What we’ve become, I think, is a farm. We are now bigger, and more intensely commercial, than a garden. We exist not only for the pleasure of the beholder, but for the sake of the harvest.

For many, it’s a financial harvest. The government knows that investment in the arts doesn’t just get indirect returns (cultural vibrancy attracts international talent, according to the gospel of Richard Florida), but also direct returns: over $6 billion in operating receipts, (4) not to mention the unseen returns from eating dinner before and drinks after. Indeed, the ‘00s have seen a previously indie scene replaced by a huge wave of commercial theatre and music performances, commercial local film productions and commercial art galleries and art fairs. We are no longer simply part of an arts community, but also an arts industry.

Of course, not all of us are in it for the money. In fact, my metaphor’s inspired by a pretty cool, non-government affiliated collective named FARM that runs a non-profit networking web portal for artists and designers. Core members of the group lightheartedly refer to themselves as “farmers”, and their mission, originally stated on their site, is to “grow local creatives”. (5) Societies like this value art for its own sake, but are similarly driven by a belief that it must grow.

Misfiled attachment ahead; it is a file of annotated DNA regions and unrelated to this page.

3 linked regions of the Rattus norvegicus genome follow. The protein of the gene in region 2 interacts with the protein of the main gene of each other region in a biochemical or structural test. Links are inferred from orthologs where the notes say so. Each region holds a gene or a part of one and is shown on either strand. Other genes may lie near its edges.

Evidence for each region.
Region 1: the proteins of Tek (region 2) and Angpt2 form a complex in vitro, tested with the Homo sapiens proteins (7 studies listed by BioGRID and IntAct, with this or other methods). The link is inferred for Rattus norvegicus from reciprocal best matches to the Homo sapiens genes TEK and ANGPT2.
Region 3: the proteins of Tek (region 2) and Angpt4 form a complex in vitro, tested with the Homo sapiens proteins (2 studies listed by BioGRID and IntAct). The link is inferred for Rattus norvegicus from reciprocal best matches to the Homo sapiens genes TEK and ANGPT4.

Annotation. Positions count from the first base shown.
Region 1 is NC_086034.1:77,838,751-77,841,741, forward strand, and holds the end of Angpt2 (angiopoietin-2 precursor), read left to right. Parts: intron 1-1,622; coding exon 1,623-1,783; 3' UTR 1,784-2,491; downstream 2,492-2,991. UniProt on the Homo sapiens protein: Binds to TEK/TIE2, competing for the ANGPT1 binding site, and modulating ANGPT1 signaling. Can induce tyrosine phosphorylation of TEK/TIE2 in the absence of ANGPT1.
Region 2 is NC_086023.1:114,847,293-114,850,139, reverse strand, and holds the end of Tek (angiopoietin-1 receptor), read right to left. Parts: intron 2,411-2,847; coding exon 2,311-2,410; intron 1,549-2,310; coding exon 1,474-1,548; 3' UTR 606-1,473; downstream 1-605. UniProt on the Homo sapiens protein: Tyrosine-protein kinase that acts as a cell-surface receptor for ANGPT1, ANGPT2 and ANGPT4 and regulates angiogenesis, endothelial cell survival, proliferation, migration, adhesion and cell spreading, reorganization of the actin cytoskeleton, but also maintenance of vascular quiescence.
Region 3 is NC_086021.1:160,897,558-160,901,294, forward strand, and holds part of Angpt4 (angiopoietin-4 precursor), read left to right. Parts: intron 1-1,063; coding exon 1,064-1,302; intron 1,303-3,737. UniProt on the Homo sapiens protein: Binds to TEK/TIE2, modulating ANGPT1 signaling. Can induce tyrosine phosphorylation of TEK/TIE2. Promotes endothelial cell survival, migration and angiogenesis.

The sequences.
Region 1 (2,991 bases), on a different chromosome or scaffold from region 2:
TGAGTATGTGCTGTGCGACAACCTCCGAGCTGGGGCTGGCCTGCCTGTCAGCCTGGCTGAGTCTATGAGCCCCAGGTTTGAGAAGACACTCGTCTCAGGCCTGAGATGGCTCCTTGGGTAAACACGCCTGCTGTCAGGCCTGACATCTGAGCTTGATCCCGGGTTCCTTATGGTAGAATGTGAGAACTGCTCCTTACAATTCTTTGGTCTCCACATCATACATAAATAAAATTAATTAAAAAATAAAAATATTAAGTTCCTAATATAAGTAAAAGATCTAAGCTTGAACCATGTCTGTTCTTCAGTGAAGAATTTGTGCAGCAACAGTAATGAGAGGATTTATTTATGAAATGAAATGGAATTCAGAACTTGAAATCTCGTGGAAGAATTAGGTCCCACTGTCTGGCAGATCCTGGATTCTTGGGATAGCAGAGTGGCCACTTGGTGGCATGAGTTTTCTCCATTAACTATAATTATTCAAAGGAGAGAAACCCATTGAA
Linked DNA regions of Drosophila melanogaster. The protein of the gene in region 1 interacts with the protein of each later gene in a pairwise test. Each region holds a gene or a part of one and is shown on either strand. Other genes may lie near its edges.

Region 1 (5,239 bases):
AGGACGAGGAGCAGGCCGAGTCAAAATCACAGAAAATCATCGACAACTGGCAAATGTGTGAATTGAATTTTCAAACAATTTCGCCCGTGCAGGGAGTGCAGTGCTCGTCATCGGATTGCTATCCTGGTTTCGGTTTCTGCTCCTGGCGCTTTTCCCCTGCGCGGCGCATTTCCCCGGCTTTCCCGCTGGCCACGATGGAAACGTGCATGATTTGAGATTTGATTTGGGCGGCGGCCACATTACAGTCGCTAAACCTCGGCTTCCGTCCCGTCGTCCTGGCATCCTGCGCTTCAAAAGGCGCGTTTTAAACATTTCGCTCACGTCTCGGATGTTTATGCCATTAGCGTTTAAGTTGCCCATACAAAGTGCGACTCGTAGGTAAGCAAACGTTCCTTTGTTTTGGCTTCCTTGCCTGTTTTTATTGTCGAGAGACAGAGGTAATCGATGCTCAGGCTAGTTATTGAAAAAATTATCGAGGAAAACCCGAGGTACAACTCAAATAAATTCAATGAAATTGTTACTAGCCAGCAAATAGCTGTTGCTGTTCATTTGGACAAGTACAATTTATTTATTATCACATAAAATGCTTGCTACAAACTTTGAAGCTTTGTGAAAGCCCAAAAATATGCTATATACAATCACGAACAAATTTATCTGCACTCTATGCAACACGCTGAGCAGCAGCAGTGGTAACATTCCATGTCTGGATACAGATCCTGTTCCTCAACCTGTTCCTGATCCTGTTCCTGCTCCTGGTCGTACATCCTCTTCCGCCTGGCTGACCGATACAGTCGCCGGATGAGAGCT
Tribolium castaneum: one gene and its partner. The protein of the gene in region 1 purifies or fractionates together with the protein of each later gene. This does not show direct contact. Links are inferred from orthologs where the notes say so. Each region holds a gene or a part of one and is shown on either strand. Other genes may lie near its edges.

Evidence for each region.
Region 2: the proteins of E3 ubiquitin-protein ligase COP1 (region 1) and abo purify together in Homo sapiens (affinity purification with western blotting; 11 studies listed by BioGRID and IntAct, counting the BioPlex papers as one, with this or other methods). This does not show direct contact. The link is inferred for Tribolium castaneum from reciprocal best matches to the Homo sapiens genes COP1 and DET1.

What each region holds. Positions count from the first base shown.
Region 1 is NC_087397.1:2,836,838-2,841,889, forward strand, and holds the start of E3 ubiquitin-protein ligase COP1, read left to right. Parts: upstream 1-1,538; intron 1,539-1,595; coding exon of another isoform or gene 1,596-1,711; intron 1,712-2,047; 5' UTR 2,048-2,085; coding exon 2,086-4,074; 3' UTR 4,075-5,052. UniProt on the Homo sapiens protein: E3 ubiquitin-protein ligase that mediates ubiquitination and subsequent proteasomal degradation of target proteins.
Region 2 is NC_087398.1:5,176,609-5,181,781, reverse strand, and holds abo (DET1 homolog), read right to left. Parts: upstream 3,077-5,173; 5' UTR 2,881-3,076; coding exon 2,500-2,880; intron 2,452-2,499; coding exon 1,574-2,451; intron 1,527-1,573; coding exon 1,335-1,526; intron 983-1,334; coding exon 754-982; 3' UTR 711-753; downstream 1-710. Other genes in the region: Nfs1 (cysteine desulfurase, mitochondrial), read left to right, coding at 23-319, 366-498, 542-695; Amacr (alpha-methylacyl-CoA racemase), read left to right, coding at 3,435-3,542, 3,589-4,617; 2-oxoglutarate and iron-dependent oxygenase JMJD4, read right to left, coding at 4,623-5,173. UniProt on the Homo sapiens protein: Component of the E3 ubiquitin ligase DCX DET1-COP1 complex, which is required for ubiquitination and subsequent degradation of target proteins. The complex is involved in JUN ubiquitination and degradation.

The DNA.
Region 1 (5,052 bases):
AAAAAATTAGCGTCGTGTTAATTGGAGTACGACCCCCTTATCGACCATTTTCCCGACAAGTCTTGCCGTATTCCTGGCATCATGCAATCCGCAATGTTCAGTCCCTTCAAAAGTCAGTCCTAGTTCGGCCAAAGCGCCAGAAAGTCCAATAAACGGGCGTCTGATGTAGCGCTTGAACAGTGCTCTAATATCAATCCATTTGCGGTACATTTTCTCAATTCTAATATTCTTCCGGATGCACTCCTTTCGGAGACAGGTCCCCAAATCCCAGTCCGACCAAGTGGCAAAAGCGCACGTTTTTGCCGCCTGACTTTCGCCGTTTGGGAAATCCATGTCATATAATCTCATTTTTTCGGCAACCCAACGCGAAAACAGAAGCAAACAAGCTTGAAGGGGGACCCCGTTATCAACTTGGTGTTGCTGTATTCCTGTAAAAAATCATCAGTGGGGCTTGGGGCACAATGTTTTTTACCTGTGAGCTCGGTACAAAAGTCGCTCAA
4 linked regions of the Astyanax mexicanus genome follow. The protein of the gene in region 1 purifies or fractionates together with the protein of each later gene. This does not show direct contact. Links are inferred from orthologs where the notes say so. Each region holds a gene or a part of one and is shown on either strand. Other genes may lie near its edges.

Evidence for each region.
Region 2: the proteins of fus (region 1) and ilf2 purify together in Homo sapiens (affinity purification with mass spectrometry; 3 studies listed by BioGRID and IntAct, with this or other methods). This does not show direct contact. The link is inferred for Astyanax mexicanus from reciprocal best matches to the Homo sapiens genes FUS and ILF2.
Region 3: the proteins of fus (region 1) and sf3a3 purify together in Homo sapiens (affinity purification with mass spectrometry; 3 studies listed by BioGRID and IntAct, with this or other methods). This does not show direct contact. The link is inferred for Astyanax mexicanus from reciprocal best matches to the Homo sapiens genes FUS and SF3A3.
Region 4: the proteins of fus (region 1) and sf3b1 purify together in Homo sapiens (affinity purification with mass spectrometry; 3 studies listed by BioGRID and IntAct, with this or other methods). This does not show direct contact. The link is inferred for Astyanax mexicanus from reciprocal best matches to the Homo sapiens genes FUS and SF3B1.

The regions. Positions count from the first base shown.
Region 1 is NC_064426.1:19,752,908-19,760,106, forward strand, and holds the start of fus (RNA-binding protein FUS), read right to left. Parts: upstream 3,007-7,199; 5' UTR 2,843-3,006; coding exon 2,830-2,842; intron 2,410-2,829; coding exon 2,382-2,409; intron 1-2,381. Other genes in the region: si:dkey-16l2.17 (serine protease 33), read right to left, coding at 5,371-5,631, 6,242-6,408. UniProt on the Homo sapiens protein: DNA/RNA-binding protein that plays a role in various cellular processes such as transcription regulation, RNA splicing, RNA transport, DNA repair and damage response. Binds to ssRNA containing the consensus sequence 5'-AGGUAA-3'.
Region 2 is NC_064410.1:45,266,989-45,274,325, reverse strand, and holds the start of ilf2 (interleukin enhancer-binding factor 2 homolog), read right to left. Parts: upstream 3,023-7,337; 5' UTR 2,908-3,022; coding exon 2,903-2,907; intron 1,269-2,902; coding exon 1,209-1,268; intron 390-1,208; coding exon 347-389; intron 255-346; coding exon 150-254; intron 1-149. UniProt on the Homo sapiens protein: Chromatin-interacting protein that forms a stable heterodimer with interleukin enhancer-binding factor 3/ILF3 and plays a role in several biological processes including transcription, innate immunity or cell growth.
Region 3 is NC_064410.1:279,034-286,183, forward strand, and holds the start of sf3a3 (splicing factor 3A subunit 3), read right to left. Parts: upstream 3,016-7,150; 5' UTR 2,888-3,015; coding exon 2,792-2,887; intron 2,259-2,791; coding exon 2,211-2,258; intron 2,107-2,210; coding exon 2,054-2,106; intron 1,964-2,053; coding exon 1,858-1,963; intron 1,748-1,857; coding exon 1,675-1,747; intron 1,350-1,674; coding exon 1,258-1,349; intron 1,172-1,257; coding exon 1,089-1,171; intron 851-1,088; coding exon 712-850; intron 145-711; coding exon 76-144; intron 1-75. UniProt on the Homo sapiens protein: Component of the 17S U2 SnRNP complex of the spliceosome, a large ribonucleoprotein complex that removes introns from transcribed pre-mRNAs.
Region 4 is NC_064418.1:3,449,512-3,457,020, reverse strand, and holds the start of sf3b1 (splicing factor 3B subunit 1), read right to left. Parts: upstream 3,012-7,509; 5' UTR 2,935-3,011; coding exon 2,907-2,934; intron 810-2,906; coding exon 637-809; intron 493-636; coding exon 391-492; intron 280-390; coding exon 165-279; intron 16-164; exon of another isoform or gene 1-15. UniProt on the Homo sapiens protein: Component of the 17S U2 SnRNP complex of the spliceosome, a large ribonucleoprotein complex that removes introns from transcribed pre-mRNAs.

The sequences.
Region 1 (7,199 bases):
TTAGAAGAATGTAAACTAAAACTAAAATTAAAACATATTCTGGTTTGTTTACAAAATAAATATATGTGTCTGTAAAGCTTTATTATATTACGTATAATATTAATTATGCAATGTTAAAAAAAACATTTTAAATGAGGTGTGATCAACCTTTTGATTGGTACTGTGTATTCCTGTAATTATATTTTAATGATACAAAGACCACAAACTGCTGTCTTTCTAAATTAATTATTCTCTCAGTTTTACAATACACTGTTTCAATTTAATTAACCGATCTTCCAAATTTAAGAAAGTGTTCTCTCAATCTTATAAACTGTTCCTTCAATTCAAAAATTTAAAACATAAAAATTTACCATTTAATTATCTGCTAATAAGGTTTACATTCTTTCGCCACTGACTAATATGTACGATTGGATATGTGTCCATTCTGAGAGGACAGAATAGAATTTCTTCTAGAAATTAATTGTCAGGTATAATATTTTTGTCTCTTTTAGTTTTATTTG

Gardens are maintained, but farms grow. Gardens are sites of leisure, but farms are factories of labour. The hegemonic narrative of Singapore is one of development: fishing village to port, First World to Third World. And development, as we’re told, comes only through hard work.

I’m pretty infused with the agricultural mindset myself. In response to an essay I’d written about the state of Singapore literature, one online commenter noted how I kept resorting to organic images of “growing”, “planting”, “famine” – turns of phrase that the commenter found “a tinge bit biblical”. (6)

Which brings us back to the first question in this essay. Dare we consider the possibility that our years of plenty may soon come to an end?

(1) Ho Ho Ying, “The Current Art Scene in Singapore (1960’s)”, Critical Essays on Art, Singapore Art Museum, 1999, pp, 26-28. Reprinted in Liu Kang and Ho Ho Ying, Re-Connecting: Selected Writings on Singapore Art and Art Criticism, Institute of Contemporary Arts, Singapore, 2005, pp. 64-67.